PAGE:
In the frame of the outside observer that moment gets stretched infinitely long, but for the infalling object it is a very short period, so if the outside observer sees the infalling object frozen on the horizon without it having it's rocket turned on he will know that the worldline of the object will most probably end in the black hole.

In other words: if the outside observer observes the infalling observer's clock frozen 1 second before τ=1, but knows that it would take 2 seconds of proper time to turn on the engine, he knows that the infalling observer will not make it back.

Isn' t that a good case for hollow black holes?

No, why should it, most infalling matter does not have a rocket attached to it so it freely falls in. In the frame of the outside observer the infalling material asymptotically slows down before it hits the horizon, but the material that was already inside the star before it collapsed is still inside it.

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  • $\begingroup$ In the frame of the external observer No, GR doesn't have global frames of reference. There is no such thing as the frame of a distant observer, observing something falling into a black hole. See physics.stackexchange.com/questions/458854/… $\endgroup$ – Ben Crowell Jul 20 at 12:02
  • $\begingroup$ the infalling observer is always outside the horizon ... Therefore he could in principle always decide to fly back, No, your repeated use of "always" is expressing the concept that there is a notion of simultaneity between the distant observer and the infalling observer. There is no such notion in GR. $\endgroup$ – Ben Crowell Jul 20 at 12:03
  • $\begingroup$ It is a known fact that in the frame of the far away observer the infalling object never crosses the horizon due to gravitational time dilatation, I can quote you a bunch of sources if you don't believe me. There are hypersurfaces of constant t, and if you choose your t in a way that it is the time of the far away observer you can tell that the infalling object is frozen at the horizon. There are of course some caveats when you compare the case with special relativity (although you could also construct problems on Ehrenfest's rotating disc in SR already), but that's another story for itself. $\endgroup$ – Yukterez Jul 20 at 17:21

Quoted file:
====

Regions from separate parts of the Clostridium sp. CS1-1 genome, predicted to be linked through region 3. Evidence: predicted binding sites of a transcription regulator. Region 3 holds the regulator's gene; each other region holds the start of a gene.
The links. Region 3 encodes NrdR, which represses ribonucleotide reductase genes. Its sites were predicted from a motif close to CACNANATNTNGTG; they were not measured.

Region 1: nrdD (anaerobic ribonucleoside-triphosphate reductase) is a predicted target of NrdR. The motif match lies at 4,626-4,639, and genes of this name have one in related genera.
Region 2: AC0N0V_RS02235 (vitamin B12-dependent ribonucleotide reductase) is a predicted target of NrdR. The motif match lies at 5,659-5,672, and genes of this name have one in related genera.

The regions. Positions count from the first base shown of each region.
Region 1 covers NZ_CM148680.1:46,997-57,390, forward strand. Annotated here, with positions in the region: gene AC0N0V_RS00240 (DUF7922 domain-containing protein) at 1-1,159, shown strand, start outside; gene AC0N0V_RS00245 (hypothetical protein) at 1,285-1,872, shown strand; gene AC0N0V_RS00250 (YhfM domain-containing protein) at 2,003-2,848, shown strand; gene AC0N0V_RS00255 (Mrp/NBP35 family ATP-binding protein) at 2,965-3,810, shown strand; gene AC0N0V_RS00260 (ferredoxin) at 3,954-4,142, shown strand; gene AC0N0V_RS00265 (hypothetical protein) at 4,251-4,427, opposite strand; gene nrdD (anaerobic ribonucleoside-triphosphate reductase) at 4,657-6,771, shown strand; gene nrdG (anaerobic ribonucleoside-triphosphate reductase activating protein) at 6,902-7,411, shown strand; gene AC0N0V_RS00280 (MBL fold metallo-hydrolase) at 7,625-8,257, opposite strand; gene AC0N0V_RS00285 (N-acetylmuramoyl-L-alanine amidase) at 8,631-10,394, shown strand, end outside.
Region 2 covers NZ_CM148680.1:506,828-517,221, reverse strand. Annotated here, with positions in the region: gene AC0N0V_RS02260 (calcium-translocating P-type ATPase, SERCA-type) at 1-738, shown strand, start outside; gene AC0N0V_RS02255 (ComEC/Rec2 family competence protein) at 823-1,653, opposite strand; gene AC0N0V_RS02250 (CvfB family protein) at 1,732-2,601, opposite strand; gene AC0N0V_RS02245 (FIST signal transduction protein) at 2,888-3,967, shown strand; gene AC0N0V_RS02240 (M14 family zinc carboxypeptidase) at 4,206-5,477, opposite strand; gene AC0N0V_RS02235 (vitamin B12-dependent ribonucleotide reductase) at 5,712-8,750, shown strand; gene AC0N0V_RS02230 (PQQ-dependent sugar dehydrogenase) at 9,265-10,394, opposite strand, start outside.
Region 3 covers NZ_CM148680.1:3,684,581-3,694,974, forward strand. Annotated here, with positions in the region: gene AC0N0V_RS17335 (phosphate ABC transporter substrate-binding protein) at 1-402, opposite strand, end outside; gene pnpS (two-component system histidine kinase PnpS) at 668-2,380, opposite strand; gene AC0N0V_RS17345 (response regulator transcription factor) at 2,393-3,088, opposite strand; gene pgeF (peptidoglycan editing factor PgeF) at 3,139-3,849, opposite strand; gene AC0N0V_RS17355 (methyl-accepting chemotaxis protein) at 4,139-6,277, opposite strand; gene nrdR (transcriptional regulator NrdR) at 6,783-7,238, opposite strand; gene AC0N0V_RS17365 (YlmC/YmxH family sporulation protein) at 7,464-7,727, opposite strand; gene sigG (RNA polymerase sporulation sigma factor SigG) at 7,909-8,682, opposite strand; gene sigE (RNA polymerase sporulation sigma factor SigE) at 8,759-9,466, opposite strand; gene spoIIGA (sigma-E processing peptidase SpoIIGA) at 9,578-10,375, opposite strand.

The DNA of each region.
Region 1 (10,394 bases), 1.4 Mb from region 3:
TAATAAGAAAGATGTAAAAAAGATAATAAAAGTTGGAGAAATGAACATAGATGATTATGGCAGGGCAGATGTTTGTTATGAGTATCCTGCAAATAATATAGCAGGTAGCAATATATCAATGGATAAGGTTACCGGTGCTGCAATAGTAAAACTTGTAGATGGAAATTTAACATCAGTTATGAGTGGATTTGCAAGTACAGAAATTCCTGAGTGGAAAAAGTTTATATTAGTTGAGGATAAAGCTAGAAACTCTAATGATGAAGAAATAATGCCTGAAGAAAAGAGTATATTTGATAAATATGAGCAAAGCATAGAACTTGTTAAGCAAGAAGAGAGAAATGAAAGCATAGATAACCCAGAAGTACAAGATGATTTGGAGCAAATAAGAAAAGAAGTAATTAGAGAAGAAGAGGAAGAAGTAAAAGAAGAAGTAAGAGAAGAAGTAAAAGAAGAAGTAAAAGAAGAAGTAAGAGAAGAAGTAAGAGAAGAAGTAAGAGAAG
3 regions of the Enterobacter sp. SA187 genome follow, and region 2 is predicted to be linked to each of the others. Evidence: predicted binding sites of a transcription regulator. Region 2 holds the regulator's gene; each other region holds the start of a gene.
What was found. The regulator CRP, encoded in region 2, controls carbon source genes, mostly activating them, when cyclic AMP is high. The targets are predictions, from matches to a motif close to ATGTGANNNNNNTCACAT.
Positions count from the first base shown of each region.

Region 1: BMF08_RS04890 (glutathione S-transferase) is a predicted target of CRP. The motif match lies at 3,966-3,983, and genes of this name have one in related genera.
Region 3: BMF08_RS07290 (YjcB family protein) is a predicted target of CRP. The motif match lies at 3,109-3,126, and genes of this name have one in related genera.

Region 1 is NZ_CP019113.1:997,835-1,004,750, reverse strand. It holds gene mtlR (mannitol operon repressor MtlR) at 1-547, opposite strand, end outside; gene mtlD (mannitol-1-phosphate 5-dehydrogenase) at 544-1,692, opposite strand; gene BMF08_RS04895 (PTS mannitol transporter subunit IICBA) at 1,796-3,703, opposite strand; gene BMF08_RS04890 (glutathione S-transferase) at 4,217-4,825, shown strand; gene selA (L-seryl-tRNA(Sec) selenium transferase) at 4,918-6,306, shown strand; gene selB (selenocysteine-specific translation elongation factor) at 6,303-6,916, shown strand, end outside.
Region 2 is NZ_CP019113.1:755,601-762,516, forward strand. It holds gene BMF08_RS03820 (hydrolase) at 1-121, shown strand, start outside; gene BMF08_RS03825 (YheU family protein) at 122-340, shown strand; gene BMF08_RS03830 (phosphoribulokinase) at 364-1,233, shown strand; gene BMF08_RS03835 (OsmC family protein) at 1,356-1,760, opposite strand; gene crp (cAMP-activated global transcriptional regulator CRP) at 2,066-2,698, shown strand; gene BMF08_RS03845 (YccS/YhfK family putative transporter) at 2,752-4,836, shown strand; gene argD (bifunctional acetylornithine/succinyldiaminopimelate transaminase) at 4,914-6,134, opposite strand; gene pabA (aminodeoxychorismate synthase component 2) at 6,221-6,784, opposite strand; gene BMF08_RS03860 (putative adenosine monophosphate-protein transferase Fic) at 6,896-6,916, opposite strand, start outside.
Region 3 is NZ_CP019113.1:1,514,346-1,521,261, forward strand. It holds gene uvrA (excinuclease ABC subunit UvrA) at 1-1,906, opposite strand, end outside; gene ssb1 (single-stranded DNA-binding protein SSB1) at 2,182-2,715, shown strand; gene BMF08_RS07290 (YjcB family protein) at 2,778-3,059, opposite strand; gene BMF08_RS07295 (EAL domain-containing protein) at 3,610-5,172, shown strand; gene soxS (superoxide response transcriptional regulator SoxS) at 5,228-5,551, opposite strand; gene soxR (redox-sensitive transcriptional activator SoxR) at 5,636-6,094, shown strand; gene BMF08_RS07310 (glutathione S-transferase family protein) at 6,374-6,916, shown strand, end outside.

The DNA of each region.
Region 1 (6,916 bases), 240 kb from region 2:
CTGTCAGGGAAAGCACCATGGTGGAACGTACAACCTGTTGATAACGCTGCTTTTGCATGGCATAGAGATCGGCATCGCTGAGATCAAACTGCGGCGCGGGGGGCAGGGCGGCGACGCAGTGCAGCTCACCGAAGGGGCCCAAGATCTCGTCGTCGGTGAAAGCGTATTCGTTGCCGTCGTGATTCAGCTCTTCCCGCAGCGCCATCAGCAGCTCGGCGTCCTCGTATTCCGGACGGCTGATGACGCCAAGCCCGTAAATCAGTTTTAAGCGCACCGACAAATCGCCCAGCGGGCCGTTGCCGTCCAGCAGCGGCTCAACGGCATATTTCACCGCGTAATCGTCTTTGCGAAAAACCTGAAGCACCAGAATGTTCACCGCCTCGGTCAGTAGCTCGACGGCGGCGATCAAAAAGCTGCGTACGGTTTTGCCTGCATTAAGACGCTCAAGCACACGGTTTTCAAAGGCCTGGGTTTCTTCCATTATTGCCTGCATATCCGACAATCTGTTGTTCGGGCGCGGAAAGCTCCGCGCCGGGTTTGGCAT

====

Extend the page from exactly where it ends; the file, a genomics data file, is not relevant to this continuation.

• $\begingroup$ The fact that gravitational time dilation is real and not only a question of light travel time can be seen when you place a stationary observer close to the horizon and let him send signals to the external observer, if both are stationary with respect to each other the light travel time is the same for all the signals, so if the received timespan between the signals is larger you know the gravitational time dilation is real (although not symmetric like in the kinematic case, so you have to combine the relative and the absolute components of the effect in GR). $\endgroup$ – Yukterez Jul 20 at 17:44
  • $\begingroup$ In a, admittedly not very realisitic Gedankenexperiment you can also allow the infalling observer to carry a small wormhole or antitelephone which is connected to the external observer, then the outside observer would also see the infalling observer frozen outside of the horizon when he looks through the wormhole, while the infalling observer would see the outside observer in normal time when he looks through the wormhole (in the frame of a radial freefaller infalling with the escape velocity the gravitational and kinematic time dilation component relative to the bookkeeper cancel out). $\endgroup$ – Yukterez Jul 20 at 18:11
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Bodies falling toward a black hole CAN return to their starting point provided they don't venture too close to the black hole. You can watch this happening in a fascinating speeded -up time lapse clip available on the internet, showing a swarm of stars orbiting the supermassive black hole in Sagittarius. The innermost of these stars describes quite small ellipses around the black hole, and it is fascinating to watch it rapidly speed up as it approaches the perigee of its orbit, in close proximity to the black hole, and go zooming off again to slow down as it approaches apogee. If I remember rightly, the sequence was taken over a timespan of 18 years, during which the innermost star performs several orbits of the black hole.